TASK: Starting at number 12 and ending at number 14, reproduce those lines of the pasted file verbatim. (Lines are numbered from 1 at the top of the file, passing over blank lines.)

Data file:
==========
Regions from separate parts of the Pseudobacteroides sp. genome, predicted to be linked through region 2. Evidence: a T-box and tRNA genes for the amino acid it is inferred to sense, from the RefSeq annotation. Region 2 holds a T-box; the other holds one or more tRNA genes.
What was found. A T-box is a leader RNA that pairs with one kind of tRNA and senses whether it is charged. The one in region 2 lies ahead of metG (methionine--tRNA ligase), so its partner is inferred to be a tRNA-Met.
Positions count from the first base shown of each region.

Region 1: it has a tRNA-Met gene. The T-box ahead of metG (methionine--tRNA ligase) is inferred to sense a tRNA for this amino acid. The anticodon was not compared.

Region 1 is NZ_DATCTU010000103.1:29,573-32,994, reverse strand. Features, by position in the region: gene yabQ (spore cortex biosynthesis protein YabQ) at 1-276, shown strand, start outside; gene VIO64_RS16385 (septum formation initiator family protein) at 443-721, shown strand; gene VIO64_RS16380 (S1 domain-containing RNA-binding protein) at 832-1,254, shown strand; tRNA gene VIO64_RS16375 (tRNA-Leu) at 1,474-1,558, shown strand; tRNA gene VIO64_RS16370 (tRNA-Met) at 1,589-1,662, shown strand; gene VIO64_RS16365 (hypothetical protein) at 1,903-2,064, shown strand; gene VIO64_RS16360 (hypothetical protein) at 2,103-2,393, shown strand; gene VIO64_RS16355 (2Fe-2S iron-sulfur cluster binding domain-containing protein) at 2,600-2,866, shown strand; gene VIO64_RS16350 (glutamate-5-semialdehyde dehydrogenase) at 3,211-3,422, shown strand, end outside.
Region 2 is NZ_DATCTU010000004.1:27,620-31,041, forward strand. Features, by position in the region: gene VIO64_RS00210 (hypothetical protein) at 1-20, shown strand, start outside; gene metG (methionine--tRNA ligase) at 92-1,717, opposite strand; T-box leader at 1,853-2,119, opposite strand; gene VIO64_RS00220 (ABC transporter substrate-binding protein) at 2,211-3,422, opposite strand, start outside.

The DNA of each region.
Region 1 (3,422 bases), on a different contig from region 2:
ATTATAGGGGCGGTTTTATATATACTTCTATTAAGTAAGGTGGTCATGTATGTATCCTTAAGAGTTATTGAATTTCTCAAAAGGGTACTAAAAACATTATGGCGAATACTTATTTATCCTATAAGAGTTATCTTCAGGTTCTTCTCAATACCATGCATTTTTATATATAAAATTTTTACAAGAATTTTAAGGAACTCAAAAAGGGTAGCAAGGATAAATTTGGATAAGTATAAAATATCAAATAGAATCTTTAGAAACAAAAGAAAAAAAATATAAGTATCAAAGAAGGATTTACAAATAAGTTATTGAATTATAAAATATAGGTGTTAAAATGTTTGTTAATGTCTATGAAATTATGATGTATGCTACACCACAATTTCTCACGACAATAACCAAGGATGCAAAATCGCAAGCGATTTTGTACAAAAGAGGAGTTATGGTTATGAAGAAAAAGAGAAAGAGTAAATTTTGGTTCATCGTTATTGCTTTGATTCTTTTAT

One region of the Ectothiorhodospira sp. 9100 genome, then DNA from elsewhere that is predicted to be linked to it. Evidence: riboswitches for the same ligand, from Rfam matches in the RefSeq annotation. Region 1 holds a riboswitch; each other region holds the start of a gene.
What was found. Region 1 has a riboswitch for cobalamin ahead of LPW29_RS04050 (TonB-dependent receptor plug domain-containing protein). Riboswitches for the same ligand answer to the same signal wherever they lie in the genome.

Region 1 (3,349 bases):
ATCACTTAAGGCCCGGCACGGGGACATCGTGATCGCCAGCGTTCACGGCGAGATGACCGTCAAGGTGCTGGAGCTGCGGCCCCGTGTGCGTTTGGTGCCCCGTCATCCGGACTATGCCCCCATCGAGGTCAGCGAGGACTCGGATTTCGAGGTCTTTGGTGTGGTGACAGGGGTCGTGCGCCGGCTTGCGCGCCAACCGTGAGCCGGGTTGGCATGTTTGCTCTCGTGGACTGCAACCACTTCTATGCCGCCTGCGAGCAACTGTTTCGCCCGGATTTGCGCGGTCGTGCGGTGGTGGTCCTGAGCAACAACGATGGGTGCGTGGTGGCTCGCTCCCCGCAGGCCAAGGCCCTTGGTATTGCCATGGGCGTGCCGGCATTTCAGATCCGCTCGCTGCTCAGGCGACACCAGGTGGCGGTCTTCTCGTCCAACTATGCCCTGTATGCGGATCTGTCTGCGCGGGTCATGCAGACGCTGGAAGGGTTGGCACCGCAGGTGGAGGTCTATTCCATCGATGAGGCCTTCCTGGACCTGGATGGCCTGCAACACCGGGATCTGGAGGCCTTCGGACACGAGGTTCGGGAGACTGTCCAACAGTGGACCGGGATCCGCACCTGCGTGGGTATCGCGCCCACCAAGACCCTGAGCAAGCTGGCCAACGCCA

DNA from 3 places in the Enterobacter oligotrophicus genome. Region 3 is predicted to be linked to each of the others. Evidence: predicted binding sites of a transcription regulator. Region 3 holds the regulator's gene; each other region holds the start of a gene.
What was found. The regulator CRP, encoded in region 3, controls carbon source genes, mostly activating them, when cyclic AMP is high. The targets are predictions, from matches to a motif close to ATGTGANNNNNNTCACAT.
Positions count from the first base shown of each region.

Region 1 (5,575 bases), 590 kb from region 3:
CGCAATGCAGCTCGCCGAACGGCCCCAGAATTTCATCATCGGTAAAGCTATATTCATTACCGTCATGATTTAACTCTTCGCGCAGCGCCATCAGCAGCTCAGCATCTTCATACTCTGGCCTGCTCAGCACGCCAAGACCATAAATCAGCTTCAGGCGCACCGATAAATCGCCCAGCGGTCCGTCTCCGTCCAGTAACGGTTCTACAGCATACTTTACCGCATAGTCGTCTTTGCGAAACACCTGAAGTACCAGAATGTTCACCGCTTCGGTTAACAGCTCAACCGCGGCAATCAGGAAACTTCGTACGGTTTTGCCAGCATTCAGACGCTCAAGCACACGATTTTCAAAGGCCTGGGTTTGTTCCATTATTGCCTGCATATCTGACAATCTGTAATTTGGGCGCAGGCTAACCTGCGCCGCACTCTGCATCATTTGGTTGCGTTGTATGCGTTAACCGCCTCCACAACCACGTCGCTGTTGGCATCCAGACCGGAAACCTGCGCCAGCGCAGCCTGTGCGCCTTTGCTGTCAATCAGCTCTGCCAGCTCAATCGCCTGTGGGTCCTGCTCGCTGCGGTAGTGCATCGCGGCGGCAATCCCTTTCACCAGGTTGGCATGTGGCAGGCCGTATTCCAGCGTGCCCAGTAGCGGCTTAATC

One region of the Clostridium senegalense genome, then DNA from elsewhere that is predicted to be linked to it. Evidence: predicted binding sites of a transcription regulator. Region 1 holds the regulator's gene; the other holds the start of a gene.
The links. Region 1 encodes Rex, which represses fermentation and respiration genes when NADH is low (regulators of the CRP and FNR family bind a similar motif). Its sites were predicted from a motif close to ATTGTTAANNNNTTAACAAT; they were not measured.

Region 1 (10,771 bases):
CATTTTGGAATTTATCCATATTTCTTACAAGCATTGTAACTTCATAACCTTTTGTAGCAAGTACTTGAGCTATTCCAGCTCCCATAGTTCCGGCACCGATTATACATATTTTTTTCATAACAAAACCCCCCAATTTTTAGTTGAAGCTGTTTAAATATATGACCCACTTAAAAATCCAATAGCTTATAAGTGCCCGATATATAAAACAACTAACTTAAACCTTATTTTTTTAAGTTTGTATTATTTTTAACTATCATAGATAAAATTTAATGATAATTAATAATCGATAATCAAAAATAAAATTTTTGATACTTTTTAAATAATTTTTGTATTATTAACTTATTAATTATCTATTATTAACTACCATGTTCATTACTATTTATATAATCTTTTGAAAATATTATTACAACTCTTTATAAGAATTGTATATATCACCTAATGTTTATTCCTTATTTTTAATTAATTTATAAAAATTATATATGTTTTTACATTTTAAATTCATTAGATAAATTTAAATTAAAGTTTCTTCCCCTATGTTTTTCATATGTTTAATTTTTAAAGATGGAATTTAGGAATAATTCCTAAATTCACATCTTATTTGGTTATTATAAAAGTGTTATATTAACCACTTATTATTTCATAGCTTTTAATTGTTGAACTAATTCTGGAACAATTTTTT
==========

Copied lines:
Region 1 (3,349 bases):
ATCACTTAAGGCCCGGCACGGGGACATCGTGATCGCCAGCGTTCACGGCGAGATGACCGTCAAGGTGCTGGAGCTGCGGCCCCGTGTGCGTTTGGTGCCCCGTCATCCGGACTATGCCCCCATCGAGGTCAGCGAGGACTCGGATTTCGAGGTCTTTGGTGTGGTGACAGGGGTCGTGCGCCGGCTTGCGCGCCAACCGTGAGCCGGGTTGGCATGTTTGCTCTCGTGGACTGCAACCACTTCTATGCCGCCTGCGAGCAACTGTTTCGCCCGGATTTGCGCGGTCGTGCGGTGGTGGTCCTGAGCAACAACGATGGGTGCGTGGTGGCTCGCTCCCCGCAGGCCAAGGCCCTTGGTATTGCCATGGGCGTGCCGGCATTTCAGATCCGCTCGCTGCTCAGGCGACACCAGGTGGCGGTCTTCTCGTCCAACTATGCCCTGTATGCGGATCTGTCTGCGCGGGTCATGCAGACGCTGGAAGGGTTGGCACCGCAGGTGGAGGTCTATTCCATCGATGAGGCCTTCCTGGACCTGGATGGCCTGCAACACCGGGATCTGGAGGCCTTCGGACACGAGGTTCGGGAGACTGTCCAACAGTGGACCGGGATCCGCACCTGCGTGGGTATCGCGCCCACCAAGACCCTGAGCAAGCTGGCCAACGCCA

DNA from 3 places in the Enterobacter oligotrophicus genome. Region 3 is predicted to be linked to each of the others. Evidence: predicted binding sites of a transcription regulator. Region 3 holds the regulator's gene; each other region holds the start of a gene.